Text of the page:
We wish Indrani the best of luck moving forward in her already incredible career, and sincerely thank her for enlightening our young visual artists.

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    October 1, 2015 • Filmmaking, Guest Speakers, Photography • Views: 6505

  • Documentary Photographer Antonio Bolfo Speaks at NYFA

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    Antonio Bolfo at NYFA

    This past Tuesday, Paul Sunday’s photography class welcomed a very special guest speaker, New York based documentary photographer Antonio Bolfo. Bolfo has a rather unique background — after working as the senior animator at Harmonix for four years he decided to study photo journalism, and eventually made the transition to law enforcement. Bolfo told the New York Times Lens Blog that he essentially became a police officer out of “boredom,” and the desire for, “street-level experience.” He also told the Times, “It was a really idealistic time in my life. I really thought I could make a difference. Save some people. It was very naïve, but that was my thought process at the time.” In addition to the other tools of police work, Bolfo began taking a camera on the beat. He captured an acute body of work documenting the stark realities of law enforcement in the South Bronx.

    After a year of photographing while on the force, he left to pursue photography full time. Since then, Bolfo has visited many locations of crisis on our planet and become an award winning documentary photographer.

    His work has been published in the New York Times Magazine, The New Yorker, Time Magazine, Newsweek, Vanity Fair, American Photography and Communication Arts. He is represented by Getty Images.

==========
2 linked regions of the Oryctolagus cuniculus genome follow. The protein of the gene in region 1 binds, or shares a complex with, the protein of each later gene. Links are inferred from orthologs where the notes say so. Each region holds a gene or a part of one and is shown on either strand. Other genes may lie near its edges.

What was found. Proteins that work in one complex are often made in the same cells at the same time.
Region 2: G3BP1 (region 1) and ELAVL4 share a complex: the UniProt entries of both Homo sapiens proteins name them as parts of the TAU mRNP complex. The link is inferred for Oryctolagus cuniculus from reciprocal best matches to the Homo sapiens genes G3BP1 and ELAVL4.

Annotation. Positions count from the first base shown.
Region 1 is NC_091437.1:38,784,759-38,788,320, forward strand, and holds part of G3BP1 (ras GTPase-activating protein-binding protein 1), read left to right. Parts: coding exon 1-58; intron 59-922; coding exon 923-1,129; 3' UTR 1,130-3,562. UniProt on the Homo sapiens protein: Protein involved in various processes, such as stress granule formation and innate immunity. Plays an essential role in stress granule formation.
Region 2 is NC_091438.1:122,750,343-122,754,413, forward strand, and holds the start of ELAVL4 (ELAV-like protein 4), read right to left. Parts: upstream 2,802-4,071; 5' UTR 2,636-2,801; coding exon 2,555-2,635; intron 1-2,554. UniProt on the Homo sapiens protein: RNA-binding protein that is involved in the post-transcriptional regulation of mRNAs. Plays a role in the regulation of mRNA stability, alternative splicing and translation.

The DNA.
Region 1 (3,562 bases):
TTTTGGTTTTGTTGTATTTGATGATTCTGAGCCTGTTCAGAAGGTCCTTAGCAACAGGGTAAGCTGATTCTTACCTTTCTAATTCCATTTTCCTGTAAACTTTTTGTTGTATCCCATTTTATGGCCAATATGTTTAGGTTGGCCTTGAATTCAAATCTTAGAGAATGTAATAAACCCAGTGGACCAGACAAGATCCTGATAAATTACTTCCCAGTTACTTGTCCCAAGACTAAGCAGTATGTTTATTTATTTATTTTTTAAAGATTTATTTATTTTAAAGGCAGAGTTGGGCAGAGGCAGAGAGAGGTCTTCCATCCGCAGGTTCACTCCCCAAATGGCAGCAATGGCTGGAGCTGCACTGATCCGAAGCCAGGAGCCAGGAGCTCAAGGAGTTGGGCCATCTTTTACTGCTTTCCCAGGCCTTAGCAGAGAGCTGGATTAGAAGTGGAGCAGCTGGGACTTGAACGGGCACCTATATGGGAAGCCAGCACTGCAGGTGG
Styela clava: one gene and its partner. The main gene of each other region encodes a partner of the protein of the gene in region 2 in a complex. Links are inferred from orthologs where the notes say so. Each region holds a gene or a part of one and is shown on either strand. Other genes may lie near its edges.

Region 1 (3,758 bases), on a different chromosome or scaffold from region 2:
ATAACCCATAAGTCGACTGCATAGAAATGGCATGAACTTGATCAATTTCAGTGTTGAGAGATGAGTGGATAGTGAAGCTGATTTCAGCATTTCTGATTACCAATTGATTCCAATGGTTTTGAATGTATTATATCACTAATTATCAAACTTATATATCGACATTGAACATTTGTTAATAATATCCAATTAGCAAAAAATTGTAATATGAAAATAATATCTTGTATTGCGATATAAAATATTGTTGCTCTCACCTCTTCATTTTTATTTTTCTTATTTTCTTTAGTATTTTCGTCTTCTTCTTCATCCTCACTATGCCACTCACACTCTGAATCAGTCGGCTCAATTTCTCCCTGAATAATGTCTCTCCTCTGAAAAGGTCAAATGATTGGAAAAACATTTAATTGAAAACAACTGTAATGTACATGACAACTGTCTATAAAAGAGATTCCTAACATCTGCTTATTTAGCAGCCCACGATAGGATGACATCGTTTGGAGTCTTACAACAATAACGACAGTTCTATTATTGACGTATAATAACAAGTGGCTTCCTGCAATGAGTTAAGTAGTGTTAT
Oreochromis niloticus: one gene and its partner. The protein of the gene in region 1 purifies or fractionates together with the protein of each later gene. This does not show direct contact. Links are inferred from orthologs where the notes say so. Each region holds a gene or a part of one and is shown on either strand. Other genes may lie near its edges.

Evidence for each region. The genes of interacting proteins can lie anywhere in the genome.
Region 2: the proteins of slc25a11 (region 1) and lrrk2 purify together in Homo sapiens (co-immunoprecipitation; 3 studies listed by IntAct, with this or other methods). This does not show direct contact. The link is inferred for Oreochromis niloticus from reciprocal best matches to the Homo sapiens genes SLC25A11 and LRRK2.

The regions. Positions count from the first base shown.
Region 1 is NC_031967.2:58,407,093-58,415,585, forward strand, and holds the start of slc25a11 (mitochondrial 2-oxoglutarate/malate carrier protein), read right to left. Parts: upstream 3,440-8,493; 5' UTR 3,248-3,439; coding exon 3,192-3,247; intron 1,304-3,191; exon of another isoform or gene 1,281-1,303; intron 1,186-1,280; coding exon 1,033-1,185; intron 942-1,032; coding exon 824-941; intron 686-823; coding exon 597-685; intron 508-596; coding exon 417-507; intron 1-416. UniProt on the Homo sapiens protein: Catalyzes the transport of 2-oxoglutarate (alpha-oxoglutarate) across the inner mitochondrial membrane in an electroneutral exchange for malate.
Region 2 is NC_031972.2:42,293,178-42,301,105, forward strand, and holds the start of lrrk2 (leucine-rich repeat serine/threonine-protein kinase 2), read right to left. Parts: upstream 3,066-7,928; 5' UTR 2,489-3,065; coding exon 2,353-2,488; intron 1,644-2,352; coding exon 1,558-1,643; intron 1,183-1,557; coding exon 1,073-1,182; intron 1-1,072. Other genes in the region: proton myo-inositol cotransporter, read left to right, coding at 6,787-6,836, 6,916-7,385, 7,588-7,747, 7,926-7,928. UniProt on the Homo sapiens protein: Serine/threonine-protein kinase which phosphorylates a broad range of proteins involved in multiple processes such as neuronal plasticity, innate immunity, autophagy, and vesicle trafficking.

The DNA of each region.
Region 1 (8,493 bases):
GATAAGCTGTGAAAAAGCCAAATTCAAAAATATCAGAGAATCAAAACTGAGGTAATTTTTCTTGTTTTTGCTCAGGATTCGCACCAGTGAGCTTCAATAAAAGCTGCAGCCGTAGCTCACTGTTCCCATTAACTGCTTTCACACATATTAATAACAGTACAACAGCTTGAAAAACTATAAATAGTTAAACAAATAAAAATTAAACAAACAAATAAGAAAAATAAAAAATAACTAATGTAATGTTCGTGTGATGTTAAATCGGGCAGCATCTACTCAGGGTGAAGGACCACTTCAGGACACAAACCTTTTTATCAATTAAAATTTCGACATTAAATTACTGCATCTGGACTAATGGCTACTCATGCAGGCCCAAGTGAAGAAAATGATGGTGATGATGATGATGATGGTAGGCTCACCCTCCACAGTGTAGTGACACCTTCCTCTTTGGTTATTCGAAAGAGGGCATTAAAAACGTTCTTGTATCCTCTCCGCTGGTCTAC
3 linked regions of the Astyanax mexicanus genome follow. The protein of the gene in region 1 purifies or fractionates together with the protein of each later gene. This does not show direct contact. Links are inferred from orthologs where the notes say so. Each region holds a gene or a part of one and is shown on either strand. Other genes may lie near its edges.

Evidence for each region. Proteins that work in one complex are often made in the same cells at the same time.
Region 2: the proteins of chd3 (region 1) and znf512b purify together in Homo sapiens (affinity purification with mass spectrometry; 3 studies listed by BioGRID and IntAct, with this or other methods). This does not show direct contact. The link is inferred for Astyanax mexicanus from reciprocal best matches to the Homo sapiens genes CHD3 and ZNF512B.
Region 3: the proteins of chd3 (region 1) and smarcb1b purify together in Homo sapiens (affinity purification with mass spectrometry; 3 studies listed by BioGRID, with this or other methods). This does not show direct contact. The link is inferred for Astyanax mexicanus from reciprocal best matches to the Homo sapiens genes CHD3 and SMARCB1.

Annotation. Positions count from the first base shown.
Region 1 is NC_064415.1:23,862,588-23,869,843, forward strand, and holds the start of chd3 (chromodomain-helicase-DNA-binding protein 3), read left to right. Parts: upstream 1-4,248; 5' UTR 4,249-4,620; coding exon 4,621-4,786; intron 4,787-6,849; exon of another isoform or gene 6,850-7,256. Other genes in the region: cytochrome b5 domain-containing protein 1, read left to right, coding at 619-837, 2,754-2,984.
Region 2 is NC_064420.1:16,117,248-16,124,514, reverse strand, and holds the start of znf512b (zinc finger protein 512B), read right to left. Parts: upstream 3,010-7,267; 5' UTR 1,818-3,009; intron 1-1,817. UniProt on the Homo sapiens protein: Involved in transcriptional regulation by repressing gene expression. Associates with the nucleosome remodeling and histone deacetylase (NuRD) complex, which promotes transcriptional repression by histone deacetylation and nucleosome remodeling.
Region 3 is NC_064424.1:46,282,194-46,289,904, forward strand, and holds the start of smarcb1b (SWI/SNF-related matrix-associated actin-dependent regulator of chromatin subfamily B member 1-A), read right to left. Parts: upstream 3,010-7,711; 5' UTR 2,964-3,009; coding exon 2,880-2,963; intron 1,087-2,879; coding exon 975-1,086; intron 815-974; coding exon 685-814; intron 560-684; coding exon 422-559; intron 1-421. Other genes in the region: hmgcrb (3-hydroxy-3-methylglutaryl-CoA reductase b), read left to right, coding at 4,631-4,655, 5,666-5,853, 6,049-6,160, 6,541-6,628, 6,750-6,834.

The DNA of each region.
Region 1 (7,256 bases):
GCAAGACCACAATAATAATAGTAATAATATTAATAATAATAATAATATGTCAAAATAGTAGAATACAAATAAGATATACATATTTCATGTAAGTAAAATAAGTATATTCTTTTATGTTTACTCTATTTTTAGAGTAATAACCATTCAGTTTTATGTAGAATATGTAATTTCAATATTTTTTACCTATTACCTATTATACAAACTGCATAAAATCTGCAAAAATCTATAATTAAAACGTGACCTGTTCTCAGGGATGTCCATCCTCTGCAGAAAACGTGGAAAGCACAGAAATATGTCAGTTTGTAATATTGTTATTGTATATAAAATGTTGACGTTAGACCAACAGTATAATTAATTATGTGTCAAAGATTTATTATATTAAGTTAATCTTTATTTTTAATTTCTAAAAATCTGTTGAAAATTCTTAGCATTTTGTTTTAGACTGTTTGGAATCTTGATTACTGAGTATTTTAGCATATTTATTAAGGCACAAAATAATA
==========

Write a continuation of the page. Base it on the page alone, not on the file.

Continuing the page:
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    His presentation at the New York Film Academy’s Battery Park campus was a big hit with the photography students.

    “He’s young and a very direct, engaging public speaker,” said Paul Sunday, Co-Chair of NYFA Photography. “He’s also an extremely accomplished photojournalist who has survived some perilous adventures.”

    One of the interesting aspects of Bolfo’s approach toward photography is that he has the ability to capture images of the extremes of human experience, yet still make beautiful, well crafted images. He strikes a balance between truth telling and powerful image making that is uncanny and quite rare. He has seen a number colleagues sacrifice their lives for photography and is on a sabbatical from shooting. He told me that it is in extreme moments of experience that he sees peoples humanity. He is a fascinating character and was very inspiring for our students.

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    January 23, 2015 • Guest Speakers, Photography • Views: 6447